This study explored the incidence and aetiology of bloodstream infections after patients received the pneumococcal conjugate vaccination and a risk-based intrapartum antibiotic prophylaxis against early onset sepsis caused by group B streptococcus. We also monitored clinically relevant antimicrobial resistance.
We studied 3986 positive blood cultures from children up to 17?years of age at a paediatric hospital in Stockholm, Sweden, using data from medical records before and after the initiatives, to reduce early onset sepsis, were introduced in 2007 and 2008.
Bloodstream infections caused by Streptococcus pneumoniae declined by 42% overall (5.6 to 3.2/100?000) and by 62% in previously healthy children under 36?months of age (24.2 to 9.2/100?000). Early onset sepsis caused by group B streptococcus declined by 60% (0.5 to 0.2/1000 live born children). Bacterial meningitis caused by these bacteria decreased by 70%. Staphylococcus aureus and various Gram-negative bacteria became the dominant pathogens, in both previously healthy children and those with underlying disease. Overall, antimicrobial resistance remained low between the two 5-year study periods.
Pneumococcal conjugate vaccination and risk-based intrapartum antibiotic prophylaxis against group B streptococcus effectively decreased the incidence of bloodstream infections. Empirical antibiotic therapy should target Staphylococcus aureus in?both community and hospital-acquired invasive bacterial infections.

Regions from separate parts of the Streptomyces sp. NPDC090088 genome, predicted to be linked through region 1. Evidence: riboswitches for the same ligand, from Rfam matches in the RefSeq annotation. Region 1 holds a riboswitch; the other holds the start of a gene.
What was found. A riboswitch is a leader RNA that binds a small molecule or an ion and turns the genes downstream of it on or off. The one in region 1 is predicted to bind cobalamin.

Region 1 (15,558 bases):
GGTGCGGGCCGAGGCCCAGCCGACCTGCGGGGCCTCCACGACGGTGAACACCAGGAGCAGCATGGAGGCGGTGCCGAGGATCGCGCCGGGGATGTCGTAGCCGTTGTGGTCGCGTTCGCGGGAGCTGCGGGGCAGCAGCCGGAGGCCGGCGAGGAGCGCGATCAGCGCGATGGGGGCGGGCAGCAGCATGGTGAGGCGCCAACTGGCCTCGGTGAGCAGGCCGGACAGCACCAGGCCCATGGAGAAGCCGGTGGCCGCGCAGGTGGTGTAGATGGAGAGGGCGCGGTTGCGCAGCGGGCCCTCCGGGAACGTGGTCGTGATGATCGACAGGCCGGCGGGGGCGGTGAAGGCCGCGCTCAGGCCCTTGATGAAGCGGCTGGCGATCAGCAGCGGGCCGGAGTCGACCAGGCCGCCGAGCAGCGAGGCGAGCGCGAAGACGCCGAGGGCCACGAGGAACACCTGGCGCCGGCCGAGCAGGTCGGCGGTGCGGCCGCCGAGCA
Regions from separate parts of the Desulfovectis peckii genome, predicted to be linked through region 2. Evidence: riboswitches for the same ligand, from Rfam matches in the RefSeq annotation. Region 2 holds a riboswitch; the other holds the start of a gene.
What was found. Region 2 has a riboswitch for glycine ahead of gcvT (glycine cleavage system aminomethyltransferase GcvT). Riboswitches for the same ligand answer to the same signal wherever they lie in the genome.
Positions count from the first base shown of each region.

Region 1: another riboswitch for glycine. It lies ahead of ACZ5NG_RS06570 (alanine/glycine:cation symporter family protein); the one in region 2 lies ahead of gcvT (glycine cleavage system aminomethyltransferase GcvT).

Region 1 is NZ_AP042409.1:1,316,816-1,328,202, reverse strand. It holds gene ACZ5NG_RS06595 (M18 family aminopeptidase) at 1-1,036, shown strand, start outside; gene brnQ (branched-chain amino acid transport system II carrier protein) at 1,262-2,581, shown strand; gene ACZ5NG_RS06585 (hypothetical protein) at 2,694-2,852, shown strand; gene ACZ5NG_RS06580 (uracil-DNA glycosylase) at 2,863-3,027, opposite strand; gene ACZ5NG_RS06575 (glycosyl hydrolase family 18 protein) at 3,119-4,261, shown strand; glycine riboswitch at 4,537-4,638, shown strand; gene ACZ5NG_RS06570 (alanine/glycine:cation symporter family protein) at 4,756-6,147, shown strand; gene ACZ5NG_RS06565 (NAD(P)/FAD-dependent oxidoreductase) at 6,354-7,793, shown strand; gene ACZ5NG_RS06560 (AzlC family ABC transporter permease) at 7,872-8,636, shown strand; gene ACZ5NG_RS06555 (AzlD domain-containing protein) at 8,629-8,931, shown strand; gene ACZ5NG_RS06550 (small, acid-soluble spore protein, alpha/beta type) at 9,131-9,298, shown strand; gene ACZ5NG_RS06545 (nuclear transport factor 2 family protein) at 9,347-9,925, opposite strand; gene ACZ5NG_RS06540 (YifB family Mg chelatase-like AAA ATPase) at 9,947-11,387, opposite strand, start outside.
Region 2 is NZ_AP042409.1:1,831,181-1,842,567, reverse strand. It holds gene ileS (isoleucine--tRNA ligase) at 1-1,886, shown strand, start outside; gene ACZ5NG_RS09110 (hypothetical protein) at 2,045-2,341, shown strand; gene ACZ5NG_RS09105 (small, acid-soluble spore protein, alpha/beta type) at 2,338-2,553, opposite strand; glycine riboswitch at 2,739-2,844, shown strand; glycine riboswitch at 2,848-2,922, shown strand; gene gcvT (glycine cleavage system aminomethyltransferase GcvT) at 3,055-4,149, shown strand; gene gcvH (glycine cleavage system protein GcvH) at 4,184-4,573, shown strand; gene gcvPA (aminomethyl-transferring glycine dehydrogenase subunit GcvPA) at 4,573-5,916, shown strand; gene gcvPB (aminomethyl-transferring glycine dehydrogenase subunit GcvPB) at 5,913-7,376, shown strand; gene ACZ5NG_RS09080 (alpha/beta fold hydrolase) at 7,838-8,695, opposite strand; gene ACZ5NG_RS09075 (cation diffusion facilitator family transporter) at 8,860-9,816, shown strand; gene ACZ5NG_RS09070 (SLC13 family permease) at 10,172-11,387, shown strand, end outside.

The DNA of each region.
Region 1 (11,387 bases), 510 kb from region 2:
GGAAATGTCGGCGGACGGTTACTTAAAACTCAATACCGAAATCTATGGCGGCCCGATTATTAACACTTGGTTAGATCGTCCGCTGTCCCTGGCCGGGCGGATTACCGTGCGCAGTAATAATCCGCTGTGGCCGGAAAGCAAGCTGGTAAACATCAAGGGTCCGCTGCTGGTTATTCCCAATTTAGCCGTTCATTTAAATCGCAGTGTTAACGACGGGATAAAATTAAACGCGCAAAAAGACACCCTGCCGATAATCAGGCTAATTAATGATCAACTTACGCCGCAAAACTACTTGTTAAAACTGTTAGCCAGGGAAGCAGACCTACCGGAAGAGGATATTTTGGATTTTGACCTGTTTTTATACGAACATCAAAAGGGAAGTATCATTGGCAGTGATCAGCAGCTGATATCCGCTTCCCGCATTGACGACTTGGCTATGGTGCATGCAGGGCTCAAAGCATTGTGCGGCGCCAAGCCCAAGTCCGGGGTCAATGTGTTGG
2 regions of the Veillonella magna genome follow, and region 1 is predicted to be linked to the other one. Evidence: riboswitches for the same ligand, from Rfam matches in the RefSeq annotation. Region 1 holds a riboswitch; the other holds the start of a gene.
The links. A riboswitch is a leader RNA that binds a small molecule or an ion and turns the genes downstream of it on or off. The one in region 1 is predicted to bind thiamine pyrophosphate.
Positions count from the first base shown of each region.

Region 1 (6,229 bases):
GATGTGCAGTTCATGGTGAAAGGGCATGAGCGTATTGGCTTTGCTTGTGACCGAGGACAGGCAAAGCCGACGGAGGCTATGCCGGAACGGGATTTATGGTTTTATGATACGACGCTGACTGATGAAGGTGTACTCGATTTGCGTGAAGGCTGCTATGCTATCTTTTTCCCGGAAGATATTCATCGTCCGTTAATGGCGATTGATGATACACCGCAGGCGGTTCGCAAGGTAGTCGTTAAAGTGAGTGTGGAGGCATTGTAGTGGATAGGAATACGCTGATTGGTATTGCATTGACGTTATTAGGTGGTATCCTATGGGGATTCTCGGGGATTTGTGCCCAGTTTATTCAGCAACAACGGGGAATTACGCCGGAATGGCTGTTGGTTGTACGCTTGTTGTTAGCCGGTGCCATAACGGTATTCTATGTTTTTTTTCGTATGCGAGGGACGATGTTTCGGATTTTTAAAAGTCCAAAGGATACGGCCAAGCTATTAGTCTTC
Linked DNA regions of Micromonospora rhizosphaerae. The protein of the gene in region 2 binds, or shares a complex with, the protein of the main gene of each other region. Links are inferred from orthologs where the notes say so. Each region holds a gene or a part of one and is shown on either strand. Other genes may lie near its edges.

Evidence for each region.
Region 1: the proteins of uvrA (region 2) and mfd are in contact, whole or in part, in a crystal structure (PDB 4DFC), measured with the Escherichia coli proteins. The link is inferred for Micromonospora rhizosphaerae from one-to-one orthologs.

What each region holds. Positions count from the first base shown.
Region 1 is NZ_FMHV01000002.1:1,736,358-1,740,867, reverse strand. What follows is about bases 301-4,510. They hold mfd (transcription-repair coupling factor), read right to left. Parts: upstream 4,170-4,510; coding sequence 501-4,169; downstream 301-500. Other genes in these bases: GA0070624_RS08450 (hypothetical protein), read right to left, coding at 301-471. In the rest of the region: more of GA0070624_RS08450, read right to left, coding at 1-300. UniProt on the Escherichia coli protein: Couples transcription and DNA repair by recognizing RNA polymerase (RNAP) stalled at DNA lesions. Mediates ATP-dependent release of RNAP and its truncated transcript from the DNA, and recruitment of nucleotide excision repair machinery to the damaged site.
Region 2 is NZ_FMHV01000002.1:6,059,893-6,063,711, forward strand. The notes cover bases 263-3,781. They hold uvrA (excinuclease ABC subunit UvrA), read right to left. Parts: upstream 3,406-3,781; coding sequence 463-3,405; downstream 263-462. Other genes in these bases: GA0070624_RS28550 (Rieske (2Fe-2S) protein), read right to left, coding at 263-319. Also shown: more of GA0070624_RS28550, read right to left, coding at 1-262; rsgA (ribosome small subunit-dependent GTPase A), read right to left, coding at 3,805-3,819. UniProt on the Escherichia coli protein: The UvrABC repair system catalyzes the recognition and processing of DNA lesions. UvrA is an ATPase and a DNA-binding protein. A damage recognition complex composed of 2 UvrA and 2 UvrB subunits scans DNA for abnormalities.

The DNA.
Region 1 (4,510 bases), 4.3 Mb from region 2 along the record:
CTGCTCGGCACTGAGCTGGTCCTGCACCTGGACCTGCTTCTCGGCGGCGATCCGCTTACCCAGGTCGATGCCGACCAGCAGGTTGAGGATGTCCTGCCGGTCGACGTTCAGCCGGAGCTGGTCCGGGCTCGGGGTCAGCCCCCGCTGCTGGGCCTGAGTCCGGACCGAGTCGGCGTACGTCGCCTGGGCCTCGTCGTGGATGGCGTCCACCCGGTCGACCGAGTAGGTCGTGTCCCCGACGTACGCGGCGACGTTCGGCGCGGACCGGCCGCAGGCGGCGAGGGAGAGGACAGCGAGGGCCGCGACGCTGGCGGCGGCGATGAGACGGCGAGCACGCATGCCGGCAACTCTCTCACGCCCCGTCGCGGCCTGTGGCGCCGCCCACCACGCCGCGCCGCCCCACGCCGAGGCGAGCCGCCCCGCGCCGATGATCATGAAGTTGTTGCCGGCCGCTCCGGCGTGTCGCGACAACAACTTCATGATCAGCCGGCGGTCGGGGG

To study the aetiology of bloodstream infections (BSI) in children 0-17 years, the influence of age and underlying co-morbidity on BSI rate, distribution of pathogens and outcome; and to provide data on antimicrobial susceptibility patterns.
A retrospective population-based study. Data on blood cultures were collected at yearly intervals during 1998-2008. Information about risk factors, focal infection and outcome was retrieved from the patient charts.
We identified 1097 BSI. The incidence of BSI was 0.4/1000. The age-specific incidence was 2.3/1000 in neonates (0-28 days old) and 0.2/1000 in the age group 6-17 years. Staphylococcus aureus was the most common pathogen. The number of species causing BSI in previously healthy children was lower compared with children with co-morbidity. Most children requiring intensive care had a serious underlying illness. Antimicrobial resistance was rare and did not influence outcome. The case-fatality rate was 14.4% in neonates, 5.4% in children with co-morbidity and 1.7% in previously healthy children.